We live over a canyon and on warm nights like tonight, we can hear the coyotes sing. It was so loud, it actually woke me up. These “barking dogs” as they are also called seem to be celebrating Walpurgis Night. It sounded a lot like a high pitched greeting which included low-frequency whines, ‘wow-oo-wows’, and group yip howls. It was a party all right, the night to say “good bye” to Winter and celebrate the arrival of Spring.
When I grew up in the 60’s in Northern Germany near the North Sea, my parents and all of us 6 children would gather around the “Osterfeuer” on Walpurgis Night in our little village, and every local would be there and watch this huge pile of wood being burned. The local music band was there to play, people would drink and dance and it was always a big spectacle for the village folks.
In German folklore, the night of 30 April (the day before May Day) is also known as “Witches night”.
The story goes that the witches would meet at the Brocken Mountain (near Hannover) and
hold revels with the Devil… The Brocken Spectre is a magnified shadow of an observer, typically
surrounded by rainbow-like bands, thrown onto a bank of cloud in high mountain areas when the sun is low. The phenomenon was first reported on this Brocken Mountain. As a child, I always imagined it to be a lightning show in the skies, just as I saw it many years decades later in Alaska, which is of course known as the Northern Lights.
Everyone who has been to Sweden knows about the importance of Walpurgis Night there. It seem that the whole country is up all night, partying, dancing, singing, drinking and celebrating. These celebrations are not so much a family occasion but rather a public event, and local groups often take responsibility for organizing them to encourage community spirit in the village or neighborhood. It normally includes the lighting of a bonfire, choral singing and a speech to honor the arrival of the spring, normally held by the mayor or a local celebrity.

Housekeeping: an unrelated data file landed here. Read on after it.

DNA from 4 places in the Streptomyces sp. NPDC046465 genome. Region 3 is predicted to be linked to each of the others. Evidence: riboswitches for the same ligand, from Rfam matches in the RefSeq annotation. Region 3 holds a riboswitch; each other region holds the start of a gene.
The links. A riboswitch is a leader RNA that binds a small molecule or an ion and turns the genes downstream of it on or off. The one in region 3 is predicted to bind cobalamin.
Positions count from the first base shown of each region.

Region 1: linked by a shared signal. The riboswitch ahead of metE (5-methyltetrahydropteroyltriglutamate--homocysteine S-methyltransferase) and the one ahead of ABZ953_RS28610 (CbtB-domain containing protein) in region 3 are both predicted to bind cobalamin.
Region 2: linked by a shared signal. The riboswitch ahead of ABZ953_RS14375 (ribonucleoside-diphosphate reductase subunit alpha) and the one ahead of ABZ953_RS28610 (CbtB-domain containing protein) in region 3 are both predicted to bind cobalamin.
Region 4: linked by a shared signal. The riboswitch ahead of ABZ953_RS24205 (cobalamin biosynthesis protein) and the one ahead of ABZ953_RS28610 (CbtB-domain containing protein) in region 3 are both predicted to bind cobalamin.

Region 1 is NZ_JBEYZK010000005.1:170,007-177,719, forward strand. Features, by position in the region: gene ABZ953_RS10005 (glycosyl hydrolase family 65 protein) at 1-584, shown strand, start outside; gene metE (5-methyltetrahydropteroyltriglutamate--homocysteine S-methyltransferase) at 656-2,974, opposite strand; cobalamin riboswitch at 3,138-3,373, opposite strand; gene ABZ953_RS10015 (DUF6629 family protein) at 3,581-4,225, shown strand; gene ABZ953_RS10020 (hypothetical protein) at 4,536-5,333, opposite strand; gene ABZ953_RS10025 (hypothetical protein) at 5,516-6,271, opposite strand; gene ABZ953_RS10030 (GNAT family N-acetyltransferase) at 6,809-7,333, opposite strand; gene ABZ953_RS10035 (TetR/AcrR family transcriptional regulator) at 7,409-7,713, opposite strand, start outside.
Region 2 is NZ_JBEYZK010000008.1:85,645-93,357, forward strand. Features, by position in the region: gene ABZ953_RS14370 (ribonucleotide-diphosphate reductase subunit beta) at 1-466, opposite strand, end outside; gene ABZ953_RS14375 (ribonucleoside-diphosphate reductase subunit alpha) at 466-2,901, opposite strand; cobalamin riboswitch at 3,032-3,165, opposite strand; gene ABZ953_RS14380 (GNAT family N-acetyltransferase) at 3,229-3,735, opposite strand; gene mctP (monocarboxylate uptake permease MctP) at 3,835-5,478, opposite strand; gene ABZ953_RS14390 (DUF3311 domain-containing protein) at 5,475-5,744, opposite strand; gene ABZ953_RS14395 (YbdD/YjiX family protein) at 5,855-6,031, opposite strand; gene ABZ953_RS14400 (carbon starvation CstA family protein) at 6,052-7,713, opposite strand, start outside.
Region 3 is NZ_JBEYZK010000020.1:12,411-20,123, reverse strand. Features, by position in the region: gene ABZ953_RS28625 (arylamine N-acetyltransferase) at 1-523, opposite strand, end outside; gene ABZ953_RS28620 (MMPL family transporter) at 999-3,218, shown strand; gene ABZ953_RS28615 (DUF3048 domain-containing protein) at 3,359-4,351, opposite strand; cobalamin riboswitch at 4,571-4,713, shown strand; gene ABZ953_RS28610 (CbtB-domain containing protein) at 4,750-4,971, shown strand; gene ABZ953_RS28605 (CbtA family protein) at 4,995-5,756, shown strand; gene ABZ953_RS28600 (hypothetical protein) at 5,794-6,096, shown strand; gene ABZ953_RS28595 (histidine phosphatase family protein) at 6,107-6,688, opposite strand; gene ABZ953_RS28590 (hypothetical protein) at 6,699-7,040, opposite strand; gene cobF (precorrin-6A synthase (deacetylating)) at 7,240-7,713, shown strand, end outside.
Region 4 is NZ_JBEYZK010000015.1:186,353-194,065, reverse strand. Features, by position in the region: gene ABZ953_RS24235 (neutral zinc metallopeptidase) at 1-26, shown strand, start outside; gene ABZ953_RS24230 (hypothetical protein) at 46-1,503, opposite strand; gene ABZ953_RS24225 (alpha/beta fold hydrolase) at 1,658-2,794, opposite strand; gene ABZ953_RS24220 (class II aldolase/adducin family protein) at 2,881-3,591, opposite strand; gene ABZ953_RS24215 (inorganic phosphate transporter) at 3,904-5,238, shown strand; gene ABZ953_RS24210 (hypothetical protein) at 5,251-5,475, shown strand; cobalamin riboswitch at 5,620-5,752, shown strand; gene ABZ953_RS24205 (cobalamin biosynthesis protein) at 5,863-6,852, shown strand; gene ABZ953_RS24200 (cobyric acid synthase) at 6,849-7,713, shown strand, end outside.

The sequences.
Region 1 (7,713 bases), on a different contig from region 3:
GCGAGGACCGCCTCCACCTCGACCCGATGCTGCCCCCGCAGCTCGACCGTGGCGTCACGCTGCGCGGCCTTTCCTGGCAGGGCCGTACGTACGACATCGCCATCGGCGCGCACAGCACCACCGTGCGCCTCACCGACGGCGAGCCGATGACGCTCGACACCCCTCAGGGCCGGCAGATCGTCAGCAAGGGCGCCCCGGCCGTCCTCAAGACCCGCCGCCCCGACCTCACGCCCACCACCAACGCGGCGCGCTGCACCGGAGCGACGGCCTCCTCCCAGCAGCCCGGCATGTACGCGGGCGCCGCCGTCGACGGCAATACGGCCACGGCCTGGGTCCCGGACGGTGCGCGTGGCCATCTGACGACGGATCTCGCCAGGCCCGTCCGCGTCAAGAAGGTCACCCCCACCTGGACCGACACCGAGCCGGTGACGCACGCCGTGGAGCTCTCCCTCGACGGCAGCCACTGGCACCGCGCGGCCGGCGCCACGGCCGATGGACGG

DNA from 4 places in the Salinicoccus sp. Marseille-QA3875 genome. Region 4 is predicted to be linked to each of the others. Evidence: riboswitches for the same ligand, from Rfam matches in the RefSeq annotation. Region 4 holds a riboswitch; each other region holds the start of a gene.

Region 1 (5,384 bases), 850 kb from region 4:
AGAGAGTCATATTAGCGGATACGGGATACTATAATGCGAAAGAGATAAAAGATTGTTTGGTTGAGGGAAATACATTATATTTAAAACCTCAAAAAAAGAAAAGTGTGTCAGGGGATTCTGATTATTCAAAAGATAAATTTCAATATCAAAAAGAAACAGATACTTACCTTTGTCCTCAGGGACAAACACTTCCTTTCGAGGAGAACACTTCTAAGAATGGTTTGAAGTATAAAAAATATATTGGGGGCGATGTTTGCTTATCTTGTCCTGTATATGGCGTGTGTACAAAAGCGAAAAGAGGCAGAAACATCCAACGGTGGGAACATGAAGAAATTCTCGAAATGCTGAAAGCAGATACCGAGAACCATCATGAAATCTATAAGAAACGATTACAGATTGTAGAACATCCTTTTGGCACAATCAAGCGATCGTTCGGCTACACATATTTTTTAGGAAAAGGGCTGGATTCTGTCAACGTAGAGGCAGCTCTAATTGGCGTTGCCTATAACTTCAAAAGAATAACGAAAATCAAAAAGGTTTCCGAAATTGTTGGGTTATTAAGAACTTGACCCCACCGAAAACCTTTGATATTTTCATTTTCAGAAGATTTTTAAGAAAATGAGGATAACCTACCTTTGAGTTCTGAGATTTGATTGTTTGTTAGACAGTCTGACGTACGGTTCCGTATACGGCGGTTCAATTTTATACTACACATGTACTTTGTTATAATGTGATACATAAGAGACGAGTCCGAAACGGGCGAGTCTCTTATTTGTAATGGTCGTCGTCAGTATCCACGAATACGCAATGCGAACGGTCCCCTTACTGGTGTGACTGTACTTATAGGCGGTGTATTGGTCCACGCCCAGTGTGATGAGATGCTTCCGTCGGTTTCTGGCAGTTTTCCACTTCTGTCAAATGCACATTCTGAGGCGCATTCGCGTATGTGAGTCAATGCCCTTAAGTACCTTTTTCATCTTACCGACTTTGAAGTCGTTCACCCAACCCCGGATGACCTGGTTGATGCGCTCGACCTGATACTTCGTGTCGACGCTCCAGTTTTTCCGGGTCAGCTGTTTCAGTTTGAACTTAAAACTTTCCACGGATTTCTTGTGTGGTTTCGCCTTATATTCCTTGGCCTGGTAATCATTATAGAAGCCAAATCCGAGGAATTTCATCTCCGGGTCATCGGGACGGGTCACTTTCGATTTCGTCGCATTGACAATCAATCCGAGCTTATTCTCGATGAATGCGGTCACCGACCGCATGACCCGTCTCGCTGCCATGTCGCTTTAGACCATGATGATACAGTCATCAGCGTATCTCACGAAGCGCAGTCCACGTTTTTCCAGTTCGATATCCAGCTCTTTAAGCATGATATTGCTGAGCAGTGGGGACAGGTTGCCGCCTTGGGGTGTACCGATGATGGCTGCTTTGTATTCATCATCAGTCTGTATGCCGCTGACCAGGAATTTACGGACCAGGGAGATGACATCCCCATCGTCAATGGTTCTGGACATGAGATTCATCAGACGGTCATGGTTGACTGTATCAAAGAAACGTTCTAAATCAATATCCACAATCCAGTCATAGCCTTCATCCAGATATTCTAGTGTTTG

As I listened to the coyotes sing down below us in the canyon, I could not help but think about those childhood years, when the Walpurgis Night was part of my little life in this tiny village I lived in, another tradition of getting together with the neighbors and the farmers who lived all around us, a big party, a reason to laugh, relax, dance and sing.
Yes, its a Pagan Ritual, but a tradition that lives on until today. And by the way. Don’t you think we should celebrate ALL holidays (Pagan or not) that we possibly can, so why shouldn’t the coyotes celebrate Walpurgis Night too?